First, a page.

Wednesday, June 26, 2019

98 Percent of Ingush Identify as Muslims but Most Still Strongly Influenced by Pagan Past

Paul Goble

            Staunton, June 25 – Ingushetia is an Islamic republic: 98 percent of its residents identify as Muslims; but because the faith came to the region very late, in some cases even after the middle of the 19th century, pre-Islamic beliefs and customs remain very much part of life there, Yevgeny Vyshegorodsky of The Caucasus Post says.

            Any visitor to the small republic will be struck by how Muslim it is. There are today 45 mosques and 26 medrassahs under the supervision of the republic Muslim Spiritual Directorate (MSD). In addition, there is an Islamic Institute and an Ingush Islamic University (

            Non-Muslims, who form about two percent of the population, are overwhelmingly Orthodox Christian. Most of them are ethnic Russians, Ukrainians, Georgians or Ossetians. There are three Orthodox churches and a monastery. But all these are eclipsed by the Islamic nature of the republic.

            But Islam came to Ingushetia very late, in most places only in the middle of the 19th century or even later. Remarkably it came to the mountainous regions where Sufi missionaries and the influence of Shamil were stronger long before it was accepted by the population in the valleys below.
            One curious detail in the history of Islam in Ingushetia, Vyshegorodsky says, is that most of the Sufi missionaries in Ingushetia were from the Naqshbandiya order which after the defeat of Shamil accepted the rule of the tsar and, as a result, were not persecuted in the same way that those elsewhere who followed Qadyria order missionaries were.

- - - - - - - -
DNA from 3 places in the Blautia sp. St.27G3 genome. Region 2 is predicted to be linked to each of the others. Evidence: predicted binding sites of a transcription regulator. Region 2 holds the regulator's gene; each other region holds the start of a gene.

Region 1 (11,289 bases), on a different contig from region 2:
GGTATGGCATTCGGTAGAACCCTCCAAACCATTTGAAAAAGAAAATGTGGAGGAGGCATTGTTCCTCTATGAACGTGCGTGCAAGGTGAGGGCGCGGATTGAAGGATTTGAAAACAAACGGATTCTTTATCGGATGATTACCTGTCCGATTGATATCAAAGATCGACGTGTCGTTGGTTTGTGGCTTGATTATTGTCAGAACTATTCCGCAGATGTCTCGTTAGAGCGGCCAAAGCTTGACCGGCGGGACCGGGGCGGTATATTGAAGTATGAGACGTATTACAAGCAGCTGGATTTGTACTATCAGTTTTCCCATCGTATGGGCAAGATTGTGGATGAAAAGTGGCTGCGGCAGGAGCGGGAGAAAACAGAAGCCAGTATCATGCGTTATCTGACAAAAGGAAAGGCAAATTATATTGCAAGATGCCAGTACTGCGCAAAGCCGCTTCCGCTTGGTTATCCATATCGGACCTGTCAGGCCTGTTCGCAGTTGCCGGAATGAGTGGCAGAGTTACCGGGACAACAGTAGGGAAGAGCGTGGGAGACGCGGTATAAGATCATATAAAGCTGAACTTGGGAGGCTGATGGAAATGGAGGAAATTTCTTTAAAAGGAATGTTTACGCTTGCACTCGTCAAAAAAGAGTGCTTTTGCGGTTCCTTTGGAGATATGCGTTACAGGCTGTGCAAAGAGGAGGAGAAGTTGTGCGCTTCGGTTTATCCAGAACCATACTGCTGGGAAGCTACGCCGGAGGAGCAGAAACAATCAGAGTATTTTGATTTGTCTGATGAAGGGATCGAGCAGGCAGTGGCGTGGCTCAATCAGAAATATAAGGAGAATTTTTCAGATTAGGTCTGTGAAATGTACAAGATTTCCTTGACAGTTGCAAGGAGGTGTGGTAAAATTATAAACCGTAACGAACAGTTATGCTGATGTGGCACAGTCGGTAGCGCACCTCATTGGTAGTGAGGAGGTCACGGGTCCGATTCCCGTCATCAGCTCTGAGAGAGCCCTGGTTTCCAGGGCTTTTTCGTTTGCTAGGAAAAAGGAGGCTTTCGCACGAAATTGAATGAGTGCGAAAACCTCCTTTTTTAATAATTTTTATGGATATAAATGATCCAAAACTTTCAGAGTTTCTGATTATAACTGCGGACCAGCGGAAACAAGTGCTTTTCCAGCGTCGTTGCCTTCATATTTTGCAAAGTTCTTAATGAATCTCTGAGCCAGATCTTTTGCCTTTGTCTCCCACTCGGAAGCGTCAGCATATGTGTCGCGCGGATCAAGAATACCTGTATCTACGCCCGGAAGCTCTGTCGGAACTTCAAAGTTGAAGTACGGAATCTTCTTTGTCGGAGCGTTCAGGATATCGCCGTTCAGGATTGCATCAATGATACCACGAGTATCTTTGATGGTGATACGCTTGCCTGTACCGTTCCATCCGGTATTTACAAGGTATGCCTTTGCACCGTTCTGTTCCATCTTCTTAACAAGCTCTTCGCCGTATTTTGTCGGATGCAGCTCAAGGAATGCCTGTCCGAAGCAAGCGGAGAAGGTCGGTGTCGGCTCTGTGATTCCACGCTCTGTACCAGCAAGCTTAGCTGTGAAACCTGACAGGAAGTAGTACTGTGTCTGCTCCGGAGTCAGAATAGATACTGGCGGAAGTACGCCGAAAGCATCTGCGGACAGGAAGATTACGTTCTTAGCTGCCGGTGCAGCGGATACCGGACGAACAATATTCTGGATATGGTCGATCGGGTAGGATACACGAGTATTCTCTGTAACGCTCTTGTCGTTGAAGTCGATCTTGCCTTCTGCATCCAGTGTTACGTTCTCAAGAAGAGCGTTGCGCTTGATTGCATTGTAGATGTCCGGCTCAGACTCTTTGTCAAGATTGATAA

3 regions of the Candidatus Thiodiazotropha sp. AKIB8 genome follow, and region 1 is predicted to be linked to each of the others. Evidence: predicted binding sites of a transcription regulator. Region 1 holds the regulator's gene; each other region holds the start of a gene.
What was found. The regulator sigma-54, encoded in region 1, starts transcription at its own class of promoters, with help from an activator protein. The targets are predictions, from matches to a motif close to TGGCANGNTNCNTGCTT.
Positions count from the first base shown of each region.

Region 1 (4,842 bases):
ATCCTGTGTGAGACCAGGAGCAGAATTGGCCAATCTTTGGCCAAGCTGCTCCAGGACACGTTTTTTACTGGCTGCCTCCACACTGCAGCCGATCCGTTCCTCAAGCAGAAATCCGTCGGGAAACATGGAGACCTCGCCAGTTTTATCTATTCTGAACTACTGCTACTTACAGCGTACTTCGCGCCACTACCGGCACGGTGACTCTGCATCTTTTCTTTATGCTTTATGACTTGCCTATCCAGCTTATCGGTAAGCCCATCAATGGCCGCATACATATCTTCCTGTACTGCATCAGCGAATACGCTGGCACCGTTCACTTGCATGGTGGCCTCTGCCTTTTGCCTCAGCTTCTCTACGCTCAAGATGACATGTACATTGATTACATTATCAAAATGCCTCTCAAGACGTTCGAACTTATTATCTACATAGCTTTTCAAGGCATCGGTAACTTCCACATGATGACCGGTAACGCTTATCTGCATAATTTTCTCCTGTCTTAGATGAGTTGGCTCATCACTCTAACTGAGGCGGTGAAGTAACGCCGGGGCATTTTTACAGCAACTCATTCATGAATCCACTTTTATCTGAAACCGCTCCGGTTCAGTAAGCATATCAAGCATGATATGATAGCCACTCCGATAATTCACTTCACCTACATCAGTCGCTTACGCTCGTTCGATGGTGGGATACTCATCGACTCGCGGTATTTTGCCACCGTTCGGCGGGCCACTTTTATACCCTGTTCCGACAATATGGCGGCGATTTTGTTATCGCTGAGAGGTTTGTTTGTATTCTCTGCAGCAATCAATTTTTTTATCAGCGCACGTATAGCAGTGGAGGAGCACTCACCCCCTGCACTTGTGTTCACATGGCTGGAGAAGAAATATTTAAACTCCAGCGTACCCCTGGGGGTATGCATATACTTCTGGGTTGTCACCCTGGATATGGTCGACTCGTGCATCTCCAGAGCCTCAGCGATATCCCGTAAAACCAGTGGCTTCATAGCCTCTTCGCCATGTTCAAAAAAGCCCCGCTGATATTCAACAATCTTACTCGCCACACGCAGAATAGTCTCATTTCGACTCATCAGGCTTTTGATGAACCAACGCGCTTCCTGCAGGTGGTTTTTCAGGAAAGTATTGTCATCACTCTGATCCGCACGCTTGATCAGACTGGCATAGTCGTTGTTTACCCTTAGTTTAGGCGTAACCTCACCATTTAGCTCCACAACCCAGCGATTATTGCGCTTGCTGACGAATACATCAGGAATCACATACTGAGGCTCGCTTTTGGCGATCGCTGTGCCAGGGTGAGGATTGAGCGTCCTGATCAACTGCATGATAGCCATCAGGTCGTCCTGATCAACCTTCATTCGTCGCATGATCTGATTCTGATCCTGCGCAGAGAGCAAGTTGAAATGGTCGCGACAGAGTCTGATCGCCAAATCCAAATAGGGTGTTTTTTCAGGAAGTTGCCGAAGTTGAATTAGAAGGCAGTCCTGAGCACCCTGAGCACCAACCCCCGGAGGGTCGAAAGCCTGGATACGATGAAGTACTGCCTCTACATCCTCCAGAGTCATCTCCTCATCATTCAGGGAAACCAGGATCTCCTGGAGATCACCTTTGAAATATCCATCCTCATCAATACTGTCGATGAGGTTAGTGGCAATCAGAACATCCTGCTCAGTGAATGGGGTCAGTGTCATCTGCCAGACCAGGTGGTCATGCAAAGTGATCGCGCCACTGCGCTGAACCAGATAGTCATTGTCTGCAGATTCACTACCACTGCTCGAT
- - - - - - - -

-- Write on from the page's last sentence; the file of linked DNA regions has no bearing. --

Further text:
As a result, many pre-Islamic beliefs and customs persist.  Totemism is widespread with certain animals being especially revered. There is a cult of the home hearth which must not be violated by outsiders.  And most Ingush believe that each of them has a spirit double and that there are spirits who control their lives and determine whether they become ill or not.

            Some still revere the Ingush god Dala, “an all-powerful creator of the universe, who formed heaven and earth and all who live on it.” Belief in him coexists with belief in Allah.  And this is manifested in the continued survival of the voiced zikr, the mystical repetition of the name of God, by many Ingush.

            In Soviet times, officials sometimes supported the old beliefs as a way of weakening Islamic attachments; but the consequence of that has only been the survival of both.

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